Peace In Bethlehem
We live in a noisy turbulent world filled with hate and the love of war.
What is Christmas, but the reminder that such days are numbered.
Because of still-seething tensions we came into Bethlehem, a city under siege, by the back door. After parking our buses we made our way through the crowded noisy streets toward the Church of the Nativity. As we passed into its precincts we were startled at the numbers of people who had come to see and worship. We stood in what seemed an interminable line. Some became impatient and crowded ahead to get into the grotto that tradition holds is where the baby Jesus was born. Finally our turn came to step down into the cave. The caretakers stood on all sides and herded us through like errant cattle. There was no moment to stop and feel before we were pushed out the other side—some attempting to snap pictures over the shoulders as they went.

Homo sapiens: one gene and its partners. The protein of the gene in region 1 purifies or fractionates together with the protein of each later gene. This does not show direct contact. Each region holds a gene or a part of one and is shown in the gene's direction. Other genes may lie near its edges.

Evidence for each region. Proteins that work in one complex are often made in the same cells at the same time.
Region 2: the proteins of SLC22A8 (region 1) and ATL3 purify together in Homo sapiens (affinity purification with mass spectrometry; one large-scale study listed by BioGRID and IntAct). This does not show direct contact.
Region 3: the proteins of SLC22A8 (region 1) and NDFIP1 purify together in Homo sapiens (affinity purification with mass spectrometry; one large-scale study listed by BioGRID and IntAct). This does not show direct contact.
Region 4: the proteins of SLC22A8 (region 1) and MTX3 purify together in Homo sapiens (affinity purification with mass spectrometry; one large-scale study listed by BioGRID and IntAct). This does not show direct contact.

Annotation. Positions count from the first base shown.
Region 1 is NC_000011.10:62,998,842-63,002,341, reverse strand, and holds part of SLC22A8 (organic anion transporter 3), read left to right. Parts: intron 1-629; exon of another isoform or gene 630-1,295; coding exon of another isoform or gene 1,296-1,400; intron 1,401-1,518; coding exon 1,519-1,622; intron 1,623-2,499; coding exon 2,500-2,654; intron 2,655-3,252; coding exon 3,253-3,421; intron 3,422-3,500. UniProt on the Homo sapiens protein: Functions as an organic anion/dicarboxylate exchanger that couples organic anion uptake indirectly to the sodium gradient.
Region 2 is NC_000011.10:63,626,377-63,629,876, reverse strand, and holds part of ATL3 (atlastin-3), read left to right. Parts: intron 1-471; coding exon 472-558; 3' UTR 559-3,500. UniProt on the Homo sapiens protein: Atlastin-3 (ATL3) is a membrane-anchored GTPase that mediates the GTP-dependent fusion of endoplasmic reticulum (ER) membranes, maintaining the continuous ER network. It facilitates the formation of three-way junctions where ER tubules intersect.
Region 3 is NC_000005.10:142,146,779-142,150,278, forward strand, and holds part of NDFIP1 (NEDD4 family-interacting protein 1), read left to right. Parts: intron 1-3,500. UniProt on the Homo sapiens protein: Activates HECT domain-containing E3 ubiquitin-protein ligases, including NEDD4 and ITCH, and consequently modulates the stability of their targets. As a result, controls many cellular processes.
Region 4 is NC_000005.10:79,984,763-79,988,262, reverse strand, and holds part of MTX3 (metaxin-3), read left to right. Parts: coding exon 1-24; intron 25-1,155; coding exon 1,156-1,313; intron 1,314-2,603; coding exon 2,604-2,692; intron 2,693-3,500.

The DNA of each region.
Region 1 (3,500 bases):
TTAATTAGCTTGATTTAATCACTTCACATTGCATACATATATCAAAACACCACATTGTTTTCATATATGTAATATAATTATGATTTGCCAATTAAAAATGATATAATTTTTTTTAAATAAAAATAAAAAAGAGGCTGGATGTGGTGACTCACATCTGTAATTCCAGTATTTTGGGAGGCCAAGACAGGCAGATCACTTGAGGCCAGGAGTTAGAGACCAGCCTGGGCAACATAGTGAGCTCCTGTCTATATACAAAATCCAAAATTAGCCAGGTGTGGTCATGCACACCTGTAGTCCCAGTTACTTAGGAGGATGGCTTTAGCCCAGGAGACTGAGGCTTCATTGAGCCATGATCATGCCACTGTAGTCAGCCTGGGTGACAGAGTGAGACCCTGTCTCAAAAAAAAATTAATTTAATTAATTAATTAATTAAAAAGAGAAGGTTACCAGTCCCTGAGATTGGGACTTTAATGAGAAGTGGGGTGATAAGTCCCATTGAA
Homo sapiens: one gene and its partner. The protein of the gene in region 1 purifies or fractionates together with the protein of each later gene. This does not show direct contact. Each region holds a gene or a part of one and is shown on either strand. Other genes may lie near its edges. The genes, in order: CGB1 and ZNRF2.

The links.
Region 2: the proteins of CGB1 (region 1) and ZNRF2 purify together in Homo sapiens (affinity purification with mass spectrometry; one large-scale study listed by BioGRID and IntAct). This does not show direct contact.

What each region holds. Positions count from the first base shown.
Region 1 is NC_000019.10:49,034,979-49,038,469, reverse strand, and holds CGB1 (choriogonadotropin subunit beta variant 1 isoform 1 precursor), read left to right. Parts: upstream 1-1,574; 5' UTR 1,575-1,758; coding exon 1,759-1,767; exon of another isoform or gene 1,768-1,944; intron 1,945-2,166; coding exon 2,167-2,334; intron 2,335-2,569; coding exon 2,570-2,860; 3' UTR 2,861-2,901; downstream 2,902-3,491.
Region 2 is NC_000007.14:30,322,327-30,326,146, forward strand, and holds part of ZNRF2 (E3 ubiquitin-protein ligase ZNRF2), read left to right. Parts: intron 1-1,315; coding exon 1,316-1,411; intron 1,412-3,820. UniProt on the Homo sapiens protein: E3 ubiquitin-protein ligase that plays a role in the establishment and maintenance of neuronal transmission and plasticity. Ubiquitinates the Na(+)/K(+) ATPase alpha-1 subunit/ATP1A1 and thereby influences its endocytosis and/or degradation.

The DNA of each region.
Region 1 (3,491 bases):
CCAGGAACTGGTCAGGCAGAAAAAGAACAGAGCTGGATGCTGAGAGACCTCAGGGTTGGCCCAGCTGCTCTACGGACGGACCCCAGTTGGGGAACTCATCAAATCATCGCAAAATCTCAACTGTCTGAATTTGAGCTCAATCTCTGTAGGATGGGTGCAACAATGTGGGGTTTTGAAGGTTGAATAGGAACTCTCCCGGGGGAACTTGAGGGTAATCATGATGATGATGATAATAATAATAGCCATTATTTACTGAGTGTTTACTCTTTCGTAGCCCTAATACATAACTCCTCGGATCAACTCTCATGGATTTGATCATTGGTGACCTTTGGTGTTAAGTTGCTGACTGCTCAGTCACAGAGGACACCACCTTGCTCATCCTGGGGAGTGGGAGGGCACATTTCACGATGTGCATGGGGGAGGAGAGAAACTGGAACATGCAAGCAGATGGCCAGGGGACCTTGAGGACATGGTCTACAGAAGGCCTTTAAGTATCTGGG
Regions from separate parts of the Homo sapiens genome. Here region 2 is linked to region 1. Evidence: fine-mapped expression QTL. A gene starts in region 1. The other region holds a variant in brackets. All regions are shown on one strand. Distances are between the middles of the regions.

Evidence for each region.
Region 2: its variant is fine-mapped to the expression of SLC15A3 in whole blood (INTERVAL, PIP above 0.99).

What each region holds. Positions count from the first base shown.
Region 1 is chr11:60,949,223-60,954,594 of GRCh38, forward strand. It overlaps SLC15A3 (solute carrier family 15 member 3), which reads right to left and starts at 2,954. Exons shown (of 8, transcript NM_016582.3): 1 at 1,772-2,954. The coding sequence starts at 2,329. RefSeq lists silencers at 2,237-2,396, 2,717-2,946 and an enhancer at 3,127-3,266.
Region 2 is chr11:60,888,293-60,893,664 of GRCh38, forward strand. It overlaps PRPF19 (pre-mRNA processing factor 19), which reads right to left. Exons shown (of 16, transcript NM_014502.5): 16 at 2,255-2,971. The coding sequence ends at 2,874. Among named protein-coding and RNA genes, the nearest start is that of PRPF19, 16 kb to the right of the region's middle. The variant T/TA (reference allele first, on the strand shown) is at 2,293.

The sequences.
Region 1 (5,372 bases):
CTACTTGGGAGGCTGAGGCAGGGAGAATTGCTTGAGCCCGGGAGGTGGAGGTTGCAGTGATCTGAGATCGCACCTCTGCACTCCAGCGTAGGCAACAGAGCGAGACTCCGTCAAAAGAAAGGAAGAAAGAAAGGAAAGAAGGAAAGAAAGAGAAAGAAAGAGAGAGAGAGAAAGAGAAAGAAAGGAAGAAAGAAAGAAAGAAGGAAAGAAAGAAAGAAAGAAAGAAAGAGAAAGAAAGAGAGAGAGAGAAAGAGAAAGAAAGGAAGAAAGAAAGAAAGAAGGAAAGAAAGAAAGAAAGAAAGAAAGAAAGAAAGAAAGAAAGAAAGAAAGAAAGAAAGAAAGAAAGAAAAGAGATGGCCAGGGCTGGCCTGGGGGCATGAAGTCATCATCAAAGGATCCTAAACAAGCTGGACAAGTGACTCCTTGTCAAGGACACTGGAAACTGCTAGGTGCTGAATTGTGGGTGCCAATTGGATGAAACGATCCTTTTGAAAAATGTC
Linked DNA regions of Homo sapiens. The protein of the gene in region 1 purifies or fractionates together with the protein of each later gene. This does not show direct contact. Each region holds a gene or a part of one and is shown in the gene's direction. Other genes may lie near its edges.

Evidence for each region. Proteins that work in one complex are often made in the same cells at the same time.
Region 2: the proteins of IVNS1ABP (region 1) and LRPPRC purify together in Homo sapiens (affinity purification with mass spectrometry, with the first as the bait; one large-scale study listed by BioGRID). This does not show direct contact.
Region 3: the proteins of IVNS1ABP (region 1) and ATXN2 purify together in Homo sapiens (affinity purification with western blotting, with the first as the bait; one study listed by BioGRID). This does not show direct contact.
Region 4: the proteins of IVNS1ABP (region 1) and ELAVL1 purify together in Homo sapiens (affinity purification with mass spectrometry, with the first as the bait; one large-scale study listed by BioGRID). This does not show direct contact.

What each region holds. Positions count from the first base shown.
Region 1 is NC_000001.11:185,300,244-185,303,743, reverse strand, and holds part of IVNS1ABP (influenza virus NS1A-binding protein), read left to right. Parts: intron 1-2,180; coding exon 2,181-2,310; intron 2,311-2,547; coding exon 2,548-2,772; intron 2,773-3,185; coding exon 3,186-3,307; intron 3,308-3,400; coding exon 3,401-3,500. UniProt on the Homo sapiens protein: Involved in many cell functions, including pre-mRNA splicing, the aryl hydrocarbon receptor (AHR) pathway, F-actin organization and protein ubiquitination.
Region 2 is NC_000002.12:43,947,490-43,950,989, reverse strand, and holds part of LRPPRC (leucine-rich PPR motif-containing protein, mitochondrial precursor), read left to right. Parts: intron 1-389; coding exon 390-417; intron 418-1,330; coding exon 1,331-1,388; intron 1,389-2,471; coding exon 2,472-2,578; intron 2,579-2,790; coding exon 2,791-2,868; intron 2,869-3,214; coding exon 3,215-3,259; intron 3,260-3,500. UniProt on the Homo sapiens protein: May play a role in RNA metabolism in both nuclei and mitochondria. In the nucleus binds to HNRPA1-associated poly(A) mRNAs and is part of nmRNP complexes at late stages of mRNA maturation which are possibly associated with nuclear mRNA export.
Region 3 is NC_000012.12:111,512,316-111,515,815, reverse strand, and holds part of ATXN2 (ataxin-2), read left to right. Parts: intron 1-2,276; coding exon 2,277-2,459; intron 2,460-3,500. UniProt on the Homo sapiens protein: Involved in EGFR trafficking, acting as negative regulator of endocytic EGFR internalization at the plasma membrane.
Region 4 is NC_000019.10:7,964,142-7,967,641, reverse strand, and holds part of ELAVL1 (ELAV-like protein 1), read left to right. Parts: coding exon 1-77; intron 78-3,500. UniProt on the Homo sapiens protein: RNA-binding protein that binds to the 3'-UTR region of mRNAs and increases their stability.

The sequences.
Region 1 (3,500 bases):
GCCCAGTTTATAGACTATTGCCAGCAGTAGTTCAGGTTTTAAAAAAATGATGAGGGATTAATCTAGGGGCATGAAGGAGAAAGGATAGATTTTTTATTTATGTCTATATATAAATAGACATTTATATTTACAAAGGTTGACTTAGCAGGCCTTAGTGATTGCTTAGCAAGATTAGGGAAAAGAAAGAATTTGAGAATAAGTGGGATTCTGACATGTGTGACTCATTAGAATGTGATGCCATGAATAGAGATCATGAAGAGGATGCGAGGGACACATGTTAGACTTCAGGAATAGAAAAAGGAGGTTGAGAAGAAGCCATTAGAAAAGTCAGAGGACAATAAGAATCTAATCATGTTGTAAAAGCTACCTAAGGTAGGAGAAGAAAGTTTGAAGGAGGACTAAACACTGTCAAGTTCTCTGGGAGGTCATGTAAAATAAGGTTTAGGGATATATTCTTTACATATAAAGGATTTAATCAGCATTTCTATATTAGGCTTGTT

Then we entered a beautiful chapel where we were told we could sit and contemplate the story of Christmas. We filed in and sat down reverently and expectantly, but no sooner had we got settled than we were ordered out of the building, and once again, herded to the exits like sheep.
We gathered in the courtyard and removed ourselves off to one side under the shelter of a portico. There I spoke to them and shared the story of Christmas. Then, I asked them to sing. For some it was at first difficult, having been offended by what had happened inside, but then a wonderful thing happened. It was like magic.
The Spirit of the Lord came upon them and they sang like angels with volume and power such that passersby stopped to watch, and some to join in. The tears flowed down our cheeks as we sang the sacred songs of Christmas. For the moment we all felt it, and at last, in this troubled world—we had found peace.